Ben Stiller

"While We’re Young," a new film by Noah Baumbach, chronicles the story of straight-laced, middle-aged couple as they dive headfirst into a midlife crisis after befriending a significantly younger couple.

Photo Credit: Courtesy of A24 Films | Daily Texan Staff

“While We’re Young” serves as an amusing and poignant satire of the hipster generation. It playfully mocks “artsy” New York millennials while exploring a range of more serious topics including midlife crises and the difficulty of making authentic, creative work. The acting, and particularly performances by Ben Stiller and Adam Driver, perfectly conveys the seemingly insurmountable generation gap between the young and old. Although it occasionally juggles too many themes at one time, “While We’re Young” takes a quirky, clever look at people who are determined to feed off each other’s energy.

Josh (Stiller), a documentary filmmaker, has spent eight years working on his masterpiece — much to the chagrin of his restless wife, Cornelia (Naomi Watts). Their tedious life is interrupted when the pair encounter Jamie (Driver), who is a fan of Josh’s work, and his girlfriend Darby (Amanda Seyfried). The young couple are humorous flag-bearers for the middle-class hipster lifestyle: They collect vinyls, write exclusively with typewriters and believe the world is theirs for the taking. Josh and Cornelia, who seek to feel youthful again, quickly become obsessed with the young couple. When Josh begins working on Jamie’s new documentary, he discovers that Jamie’s seemingly authentic vision and overall genial attitude may
be misleading.

Director and writer Noah Baumbach knows how to use hipsters for hilarious comedy fodder. He doesn’t waste any of this rich material. Nearly every joke hits its target, whether Baumbach is employing physical comedy (Josh and Darby dancing frantically to hip-hop) or taking a more subtle approach (detailing Jamie’s arrogance and pretension). The strange world Jamie and Darby occupy is a huge comedic highlight. The film hits on all the stereotypes millenials tend to attract, but the digs never feel malevolent or overdone. 

Stiller gives a heartfelt performance as the ambitious Josh. His character’s obsession with finding truth and artistic beauty in filmmaking is inspiring, and his overall fear of failure feels sincere and urgent. Driver’s cocky attitude keeps the film moving, while his character’s self-confidence and sheer smugness make him fun to hate. Watts’ sympathetic character experiences incredible self-doubt in her life, especially as she starts wondering whether not having children with Josh was a missed opportunity. Seyfried charms as Jamie’s girlfriend — it’s intriguing to see a character come to grips with the notion that her entire lifestyle is just one, big passing fad.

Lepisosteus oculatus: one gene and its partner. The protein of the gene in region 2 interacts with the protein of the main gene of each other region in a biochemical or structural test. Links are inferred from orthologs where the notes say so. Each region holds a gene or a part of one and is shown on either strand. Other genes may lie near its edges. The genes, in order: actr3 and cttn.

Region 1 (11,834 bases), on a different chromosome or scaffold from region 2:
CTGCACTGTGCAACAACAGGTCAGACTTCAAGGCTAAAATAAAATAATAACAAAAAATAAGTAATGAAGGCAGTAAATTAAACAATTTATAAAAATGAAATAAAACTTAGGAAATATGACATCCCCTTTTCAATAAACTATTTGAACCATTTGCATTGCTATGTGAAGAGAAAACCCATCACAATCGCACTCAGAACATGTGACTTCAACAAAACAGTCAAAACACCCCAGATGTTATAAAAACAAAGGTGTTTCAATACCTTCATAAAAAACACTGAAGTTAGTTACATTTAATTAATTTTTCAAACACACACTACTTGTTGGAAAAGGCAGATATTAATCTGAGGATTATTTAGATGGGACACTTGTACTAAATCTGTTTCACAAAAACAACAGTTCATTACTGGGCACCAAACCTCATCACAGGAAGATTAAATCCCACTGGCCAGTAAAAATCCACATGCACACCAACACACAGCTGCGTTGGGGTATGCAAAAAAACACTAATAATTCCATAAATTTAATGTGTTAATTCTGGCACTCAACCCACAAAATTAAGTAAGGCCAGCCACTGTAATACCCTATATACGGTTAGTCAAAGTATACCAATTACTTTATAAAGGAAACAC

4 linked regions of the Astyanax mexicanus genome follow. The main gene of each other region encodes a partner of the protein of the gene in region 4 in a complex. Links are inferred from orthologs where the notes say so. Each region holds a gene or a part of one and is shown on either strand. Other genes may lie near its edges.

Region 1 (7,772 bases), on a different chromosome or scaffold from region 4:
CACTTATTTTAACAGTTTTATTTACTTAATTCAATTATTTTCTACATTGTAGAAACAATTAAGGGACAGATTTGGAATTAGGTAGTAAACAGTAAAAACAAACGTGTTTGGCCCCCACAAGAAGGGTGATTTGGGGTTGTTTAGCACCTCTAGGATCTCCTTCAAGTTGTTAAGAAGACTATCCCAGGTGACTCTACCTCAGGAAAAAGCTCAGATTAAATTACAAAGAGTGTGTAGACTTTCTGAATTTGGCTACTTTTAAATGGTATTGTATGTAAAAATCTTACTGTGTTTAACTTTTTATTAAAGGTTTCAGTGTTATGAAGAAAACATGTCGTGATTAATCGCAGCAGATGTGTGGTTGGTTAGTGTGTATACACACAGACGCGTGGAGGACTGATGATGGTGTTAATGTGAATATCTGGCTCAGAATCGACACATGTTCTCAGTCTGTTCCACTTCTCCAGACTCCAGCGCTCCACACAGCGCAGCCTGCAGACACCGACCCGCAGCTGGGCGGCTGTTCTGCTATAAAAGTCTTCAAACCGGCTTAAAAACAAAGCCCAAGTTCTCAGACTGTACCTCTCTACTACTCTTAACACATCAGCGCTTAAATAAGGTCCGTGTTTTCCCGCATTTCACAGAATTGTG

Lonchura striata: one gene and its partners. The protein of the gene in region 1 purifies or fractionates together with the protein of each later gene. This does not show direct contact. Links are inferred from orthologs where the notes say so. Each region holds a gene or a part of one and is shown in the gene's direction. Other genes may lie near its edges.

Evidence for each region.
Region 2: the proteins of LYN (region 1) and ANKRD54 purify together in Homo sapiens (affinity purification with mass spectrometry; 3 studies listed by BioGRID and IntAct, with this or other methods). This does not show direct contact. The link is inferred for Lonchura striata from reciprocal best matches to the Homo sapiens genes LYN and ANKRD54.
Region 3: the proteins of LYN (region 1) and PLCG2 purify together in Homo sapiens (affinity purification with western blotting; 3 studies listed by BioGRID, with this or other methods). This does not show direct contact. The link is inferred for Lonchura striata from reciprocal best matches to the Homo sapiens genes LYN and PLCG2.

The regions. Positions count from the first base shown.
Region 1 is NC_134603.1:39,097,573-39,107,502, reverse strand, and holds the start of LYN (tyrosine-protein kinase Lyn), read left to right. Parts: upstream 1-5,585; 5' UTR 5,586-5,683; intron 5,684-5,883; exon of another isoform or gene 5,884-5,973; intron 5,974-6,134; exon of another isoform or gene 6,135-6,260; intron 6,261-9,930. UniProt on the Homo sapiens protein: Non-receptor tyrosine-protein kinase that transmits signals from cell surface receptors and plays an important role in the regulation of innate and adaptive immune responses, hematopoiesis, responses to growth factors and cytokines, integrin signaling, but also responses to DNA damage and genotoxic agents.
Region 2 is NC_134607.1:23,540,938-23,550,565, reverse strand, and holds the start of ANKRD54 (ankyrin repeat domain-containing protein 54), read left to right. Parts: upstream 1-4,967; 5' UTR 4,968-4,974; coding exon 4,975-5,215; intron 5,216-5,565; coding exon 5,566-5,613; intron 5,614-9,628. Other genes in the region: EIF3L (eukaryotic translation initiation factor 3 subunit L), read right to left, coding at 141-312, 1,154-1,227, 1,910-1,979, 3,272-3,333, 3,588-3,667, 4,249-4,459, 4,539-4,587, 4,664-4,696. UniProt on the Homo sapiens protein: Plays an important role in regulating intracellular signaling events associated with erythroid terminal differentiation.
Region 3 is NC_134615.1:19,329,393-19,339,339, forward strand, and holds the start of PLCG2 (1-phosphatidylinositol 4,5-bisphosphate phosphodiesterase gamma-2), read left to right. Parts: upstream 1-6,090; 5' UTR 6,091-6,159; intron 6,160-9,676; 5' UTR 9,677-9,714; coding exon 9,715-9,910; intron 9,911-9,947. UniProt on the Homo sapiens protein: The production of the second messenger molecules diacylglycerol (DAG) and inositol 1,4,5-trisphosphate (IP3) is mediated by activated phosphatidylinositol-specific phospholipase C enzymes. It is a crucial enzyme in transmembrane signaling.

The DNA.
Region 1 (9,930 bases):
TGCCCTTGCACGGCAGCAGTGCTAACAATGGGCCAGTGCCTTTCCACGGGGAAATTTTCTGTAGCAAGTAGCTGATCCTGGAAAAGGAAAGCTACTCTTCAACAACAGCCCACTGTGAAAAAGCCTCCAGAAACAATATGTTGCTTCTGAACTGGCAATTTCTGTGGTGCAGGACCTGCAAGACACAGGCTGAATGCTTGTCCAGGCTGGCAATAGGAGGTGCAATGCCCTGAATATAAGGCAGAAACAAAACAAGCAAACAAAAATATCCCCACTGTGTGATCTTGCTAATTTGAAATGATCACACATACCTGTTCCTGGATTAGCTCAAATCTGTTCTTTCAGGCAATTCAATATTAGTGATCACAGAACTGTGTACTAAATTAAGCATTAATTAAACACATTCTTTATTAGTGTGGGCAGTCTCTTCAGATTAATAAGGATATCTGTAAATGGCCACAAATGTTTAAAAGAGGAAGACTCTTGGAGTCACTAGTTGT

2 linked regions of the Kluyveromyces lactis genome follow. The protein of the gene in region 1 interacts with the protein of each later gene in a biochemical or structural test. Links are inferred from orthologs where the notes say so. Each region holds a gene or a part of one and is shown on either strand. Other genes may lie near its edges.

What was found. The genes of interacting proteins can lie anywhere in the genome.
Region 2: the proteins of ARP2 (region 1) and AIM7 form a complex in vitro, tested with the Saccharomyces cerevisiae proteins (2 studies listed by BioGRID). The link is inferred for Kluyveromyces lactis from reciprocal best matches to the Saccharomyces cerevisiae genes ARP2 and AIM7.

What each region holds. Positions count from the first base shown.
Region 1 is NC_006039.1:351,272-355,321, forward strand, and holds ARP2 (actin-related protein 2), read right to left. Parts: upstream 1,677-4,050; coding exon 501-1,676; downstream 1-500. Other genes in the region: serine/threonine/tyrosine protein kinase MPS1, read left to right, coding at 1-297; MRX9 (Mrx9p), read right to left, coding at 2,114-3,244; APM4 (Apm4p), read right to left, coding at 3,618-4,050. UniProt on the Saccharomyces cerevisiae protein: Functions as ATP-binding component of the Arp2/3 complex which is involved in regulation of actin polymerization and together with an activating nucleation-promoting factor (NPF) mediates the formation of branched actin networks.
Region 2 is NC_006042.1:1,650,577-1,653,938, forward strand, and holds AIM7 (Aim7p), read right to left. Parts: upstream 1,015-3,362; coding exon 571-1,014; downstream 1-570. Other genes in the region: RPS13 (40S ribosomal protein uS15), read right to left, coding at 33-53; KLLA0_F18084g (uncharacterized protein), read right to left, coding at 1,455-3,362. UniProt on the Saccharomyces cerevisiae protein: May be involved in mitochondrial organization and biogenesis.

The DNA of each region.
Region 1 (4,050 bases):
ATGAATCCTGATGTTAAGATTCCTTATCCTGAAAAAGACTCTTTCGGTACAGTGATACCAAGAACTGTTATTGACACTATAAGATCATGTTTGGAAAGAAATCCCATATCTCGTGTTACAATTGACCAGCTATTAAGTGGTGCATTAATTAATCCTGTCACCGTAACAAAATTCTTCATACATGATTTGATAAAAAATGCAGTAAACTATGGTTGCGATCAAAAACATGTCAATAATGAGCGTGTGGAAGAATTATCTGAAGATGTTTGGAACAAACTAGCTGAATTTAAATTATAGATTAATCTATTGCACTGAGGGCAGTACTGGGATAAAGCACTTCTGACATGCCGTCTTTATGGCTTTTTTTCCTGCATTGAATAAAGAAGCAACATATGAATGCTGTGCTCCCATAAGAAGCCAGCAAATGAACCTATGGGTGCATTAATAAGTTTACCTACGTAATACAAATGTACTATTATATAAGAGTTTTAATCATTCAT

“While We’re Young” attempts to explore many themes, and its narrative at times feels engaged in a balancing act. The film focuses on Josh and Cornelia as they worry about growing old and explore a younger, hipper world. Simultaneously, the story attempts to address the morals of documentary filmmaking. Josh cares about seeking the truth, while Jamie willingly manipulates facts for the benefit of an interesting story.

Although it’s interesting to see how filmmakers of two different generations tackle the same ethical dilemmas, the film’s transition from midlife crises to the ethics of filmmaking feels too sudden. Baumbach tries to give each plot equal focus, but the
combination isn’t smooth. They hardly mesh together, and the result feels rushed. The film’s narrative may have been cleaner if it had one theme to take a dominant role.

“While We’re Young” looks at the humorous rise of the hipster generation while also delivering touching messages about growing old and using art to find “the truth.” Although the film feels unfocused at times, the stellar comedy and richly drawn characters make up for that small shortcoming.


(Photo courtesy of Twentieth Century Fox)

Vince Vaughn had something of a hot streak in the early 2000s, and it was one of those rare moments where a star’s schtick is perfectly utilized in several roles in just the right order. Flicks like “Old School,” “Dodgeball” and “Wedding Crashers” represent a golden age for the comedian, and his personality hasn’t been used so well in a film in a long time. However, “The Watch” practically nails it, bouncing Vaughn’s puppy-dog enthusiasm off of Jonah Hill, “Dodgeball” castmate Ben Stiller and Richard Ayoade to wonderful effect.

That central quartet makes up the film’s titular organization, founded by Stiller’s Evan after a murder takes place in the Costco he manages. Bob (Vaughn) mostly just wants a chance to revel in some male bonding, while Franklin (Hill) and Jamarcus (Ayoade) are just trying to find a way to fit in or keep themselves entertained. However, their small-time crime fighting is quickly derailed by a brewing alien invasion.

Clearly, the main appeal to “The Watch” is putting Stiller, Hill and Vaughn in a car together and letting them riff. Stiller is mostly asked to stick to playing the straight man, and he’s tightly wound here. Evan has a legitimate affection for the community he’s built a life in, and Stiller makes forming the neighborhood watch feel intensely personal to the character. Vaughn is very effective as well, and his full-speed-ahead exhilaration for whatever he happens to be doing at the moment is infectious.